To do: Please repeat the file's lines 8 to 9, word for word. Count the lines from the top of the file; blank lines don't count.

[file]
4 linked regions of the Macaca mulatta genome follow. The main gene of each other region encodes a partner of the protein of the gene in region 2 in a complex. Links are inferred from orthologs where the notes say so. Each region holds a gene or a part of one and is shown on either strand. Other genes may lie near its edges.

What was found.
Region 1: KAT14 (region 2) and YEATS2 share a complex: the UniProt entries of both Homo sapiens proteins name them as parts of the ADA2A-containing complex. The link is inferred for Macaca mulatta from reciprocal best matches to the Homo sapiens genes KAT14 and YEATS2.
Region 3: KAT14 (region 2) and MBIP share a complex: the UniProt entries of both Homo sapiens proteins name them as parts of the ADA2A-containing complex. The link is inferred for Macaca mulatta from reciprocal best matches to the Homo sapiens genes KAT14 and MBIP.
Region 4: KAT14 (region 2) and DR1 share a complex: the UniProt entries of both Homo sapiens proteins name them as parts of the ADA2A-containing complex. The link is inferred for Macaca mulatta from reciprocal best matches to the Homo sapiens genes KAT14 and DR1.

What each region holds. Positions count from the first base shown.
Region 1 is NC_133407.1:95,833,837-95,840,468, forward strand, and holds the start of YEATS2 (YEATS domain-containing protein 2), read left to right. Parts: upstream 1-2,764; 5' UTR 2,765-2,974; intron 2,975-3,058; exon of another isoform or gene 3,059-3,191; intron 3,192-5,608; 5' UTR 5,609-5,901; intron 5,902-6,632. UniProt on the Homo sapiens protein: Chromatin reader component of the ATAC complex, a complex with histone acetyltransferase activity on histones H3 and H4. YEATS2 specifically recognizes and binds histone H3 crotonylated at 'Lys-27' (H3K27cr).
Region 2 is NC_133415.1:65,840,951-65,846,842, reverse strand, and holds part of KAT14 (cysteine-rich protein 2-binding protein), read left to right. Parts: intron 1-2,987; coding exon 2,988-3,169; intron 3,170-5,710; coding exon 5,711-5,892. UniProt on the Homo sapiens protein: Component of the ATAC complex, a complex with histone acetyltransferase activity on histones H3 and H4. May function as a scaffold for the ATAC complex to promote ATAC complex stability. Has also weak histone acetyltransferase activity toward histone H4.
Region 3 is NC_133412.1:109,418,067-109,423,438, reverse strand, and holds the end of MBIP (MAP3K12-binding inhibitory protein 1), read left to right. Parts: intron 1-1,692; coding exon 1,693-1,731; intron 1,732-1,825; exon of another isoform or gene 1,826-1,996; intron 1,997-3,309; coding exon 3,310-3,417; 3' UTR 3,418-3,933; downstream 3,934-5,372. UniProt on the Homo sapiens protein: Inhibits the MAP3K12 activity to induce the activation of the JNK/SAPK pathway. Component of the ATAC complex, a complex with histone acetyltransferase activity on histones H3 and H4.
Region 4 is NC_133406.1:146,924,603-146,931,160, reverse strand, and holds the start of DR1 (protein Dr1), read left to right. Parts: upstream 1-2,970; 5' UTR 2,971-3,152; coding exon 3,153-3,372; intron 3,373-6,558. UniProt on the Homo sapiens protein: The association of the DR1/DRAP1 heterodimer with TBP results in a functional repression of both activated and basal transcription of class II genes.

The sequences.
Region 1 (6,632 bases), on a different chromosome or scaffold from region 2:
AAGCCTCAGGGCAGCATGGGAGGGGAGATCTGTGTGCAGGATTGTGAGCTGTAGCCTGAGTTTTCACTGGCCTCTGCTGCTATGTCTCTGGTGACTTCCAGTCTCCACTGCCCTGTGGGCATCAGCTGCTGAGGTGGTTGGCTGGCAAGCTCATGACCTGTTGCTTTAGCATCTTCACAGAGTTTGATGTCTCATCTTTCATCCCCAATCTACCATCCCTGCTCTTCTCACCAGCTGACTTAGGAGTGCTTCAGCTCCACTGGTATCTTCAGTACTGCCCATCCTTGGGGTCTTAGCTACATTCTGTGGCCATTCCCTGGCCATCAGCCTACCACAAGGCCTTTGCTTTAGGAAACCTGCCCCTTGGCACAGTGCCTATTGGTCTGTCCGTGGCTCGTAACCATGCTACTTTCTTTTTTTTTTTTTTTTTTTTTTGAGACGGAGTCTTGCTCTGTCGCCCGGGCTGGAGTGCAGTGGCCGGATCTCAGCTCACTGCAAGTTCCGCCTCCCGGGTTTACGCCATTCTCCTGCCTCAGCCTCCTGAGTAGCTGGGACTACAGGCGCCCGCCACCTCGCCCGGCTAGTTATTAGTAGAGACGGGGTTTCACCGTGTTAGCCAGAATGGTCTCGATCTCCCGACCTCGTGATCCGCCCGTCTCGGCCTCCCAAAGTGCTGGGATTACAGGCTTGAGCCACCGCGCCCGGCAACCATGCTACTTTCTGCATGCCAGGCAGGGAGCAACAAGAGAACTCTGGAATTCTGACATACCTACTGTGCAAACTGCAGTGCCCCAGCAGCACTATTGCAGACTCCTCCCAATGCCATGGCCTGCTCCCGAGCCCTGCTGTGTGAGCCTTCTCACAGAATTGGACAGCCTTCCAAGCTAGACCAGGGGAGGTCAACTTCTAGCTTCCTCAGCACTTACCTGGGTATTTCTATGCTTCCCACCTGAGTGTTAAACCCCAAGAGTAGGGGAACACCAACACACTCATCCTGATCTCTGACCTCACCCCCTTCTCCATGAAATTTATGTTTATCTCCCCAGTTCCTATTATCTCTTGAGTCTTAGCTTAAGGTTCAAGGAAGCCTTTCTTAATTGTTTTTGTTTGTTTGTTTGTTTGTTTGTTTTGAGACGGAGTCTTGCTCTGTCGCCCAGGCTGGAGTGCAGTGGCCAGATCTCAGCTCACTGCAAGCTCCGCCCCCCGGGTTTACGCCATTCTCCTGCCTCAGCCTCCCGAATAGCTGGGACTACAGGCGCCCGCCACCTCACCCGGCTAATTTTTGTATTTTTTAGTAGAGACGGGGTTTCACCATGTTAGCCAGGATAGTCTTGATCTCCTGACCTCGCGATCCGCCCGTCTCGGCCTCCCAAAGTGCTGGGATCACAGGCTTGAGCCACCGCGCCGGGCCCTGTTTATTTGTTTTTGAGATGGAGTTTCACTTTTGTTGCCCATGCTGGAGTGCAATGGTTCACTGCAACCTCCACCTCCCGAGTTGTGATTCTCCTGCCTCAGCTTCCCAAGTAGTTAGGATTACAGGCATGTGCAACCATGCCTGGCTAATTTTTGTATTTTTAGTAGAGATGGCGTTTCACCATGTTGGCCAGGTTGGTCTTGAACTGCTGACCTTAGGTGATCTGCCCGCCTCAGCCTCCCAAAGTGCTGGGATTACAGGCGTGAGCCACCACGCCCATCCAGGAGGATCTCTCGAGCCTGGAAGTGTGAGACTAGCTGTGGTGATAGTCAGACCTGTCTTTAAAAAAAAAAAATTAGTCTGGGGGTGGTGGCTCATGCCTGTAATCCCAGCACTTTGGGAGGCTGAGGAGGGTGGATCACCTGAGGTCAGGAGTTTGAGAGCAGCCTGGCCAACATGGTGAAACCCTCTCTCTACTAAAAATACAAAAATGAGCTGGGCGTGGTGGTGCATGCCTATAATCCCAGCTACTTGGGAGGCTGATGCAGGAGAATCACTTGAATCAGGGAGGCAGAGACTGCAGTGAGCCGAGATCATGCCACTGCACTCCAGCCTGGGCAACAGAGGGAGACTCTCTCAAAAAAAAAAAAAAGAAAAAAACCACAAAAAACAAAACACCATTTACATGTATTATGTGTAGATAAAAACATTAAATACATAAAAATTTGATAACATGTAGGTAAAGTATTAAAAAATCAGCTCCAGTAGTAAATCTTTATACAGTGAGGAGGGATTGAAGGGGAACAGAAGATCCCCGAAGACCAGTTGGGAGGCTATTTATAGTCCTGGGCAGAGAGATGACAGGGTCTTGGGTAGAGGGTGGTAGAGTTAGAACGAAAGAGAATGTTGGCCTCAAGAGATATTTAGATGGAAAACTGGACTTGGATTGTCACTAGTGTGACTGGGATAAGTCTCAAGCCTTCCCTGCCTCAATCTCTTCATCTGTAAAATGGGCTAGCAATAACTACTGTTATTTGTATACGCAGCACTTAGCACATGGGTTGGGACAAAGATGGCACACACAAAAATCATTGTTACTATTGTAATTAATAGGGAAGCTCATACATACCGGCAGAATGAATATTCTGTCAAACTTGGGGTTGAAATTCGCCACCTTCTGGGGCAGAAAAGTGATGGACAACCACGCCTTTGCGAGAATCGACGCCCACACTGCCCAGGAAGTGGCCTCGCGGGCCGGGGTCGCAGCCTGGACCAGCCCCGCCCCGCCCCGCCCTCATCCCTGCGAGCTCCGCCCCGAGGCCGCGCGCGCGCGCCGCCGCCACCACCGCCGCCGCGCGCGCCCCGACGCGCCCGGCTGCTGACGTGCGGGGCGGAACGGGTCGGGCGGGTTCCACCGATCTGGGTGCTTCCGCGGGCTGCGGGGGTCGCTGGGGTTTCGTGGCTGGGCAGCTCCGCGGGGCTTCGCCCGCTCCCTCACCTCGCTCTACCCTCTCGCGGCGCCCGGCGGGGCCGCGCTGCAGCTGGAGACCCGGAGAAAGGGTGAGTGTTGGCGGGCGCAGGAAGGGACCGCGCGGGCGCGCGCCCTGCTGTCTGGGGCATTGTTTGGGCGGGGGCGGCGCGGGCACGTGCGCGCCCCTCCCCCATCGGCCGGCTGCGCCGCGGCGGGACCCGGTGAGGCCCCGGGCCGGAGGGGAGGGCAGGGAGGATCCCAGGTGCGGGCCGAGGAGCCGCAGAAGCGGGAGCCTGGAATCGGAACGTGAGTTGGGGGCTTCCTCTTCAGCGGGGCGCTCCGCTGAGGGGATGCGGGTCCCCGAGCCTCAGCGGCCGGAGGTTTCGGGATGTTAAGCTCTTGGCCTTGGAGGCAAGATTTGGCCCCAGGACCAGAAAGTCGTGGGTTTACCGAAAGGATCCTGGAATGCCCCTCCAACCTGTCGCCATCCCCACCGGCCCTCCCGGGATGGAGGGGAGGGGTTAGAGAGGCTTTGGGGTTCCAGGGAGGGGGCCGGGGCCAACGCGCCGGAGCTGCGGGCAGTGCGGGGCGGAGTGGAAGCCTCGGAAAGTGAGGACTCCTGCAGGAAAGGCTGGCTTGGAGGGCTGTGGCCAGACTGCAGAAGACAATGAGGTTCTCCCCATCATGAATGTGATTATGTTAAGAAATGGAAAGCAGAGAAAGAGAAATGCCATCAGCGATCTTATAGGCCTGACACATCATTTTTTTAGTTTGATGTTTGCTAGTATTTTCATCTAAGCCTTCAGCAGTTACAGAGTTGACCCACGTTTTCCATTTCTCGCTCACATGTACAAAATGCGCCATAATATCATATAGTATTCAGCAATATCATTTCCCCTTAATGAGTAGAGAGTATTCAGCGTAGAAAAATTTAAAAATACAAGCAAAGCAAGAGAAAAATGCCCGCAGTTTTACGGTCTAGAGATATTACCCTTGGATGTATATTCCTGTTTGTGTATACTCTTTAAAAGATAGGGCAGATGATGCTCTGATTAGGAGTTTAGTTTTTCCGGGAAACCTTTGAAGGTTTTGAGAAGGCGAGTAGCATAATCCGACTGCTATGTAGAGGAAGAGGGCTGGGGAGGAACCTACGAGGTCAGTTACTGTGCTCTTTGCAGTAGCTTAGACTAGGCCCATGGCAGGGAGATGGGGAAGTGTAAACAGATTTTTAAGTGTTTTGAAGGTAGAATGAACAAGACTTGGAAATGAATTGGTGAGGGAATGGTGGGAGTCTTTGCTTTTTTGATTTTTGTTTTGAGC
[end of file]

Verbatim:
Region 2 is NC_133415.1:65,840,951-65,846,842, reverse strand, and holds part of KAT14 (cysteine-rich protein 2-binding protein), read left to right. Parts: intron 1-2,987; coding exon 2,988-3,169; intron 3,170-5,710; coding exon 5,711-5,892. UniProt on the Homo sapiens protein: Component of the ATAC complex, a complex with histone acetyltransferase activity on histones H3 and H4. May function as a scaffold for the ATAC complex to promote ATAC complex stability. Has also weak histone acetyltransferase activity toward histone H4.
Region 3 is NC_133412.1:109,418,067-109,423,438, reverse strand, and holds the end of MBIP (MAP3K12-binding inhibitory protein 1), read left to right. Parts: intron 1-1,692; coding exon 1,693-1,731; intron 1,732-1,825; exon of another isoform or gene 1,826-1,996; intron 1,997-3,309; coding exon 3,310-3,417; 3' UTR 3,418-3,933; downstream 3,934-5,372. UniProt on the Homo sapiens protein: Inhibits the MAP3K12 activity to induce the activation of the JNK/SAPK pathway. Component of the ATAC complex, a complex with histone acetyltransferase activity on histones H3 and H4.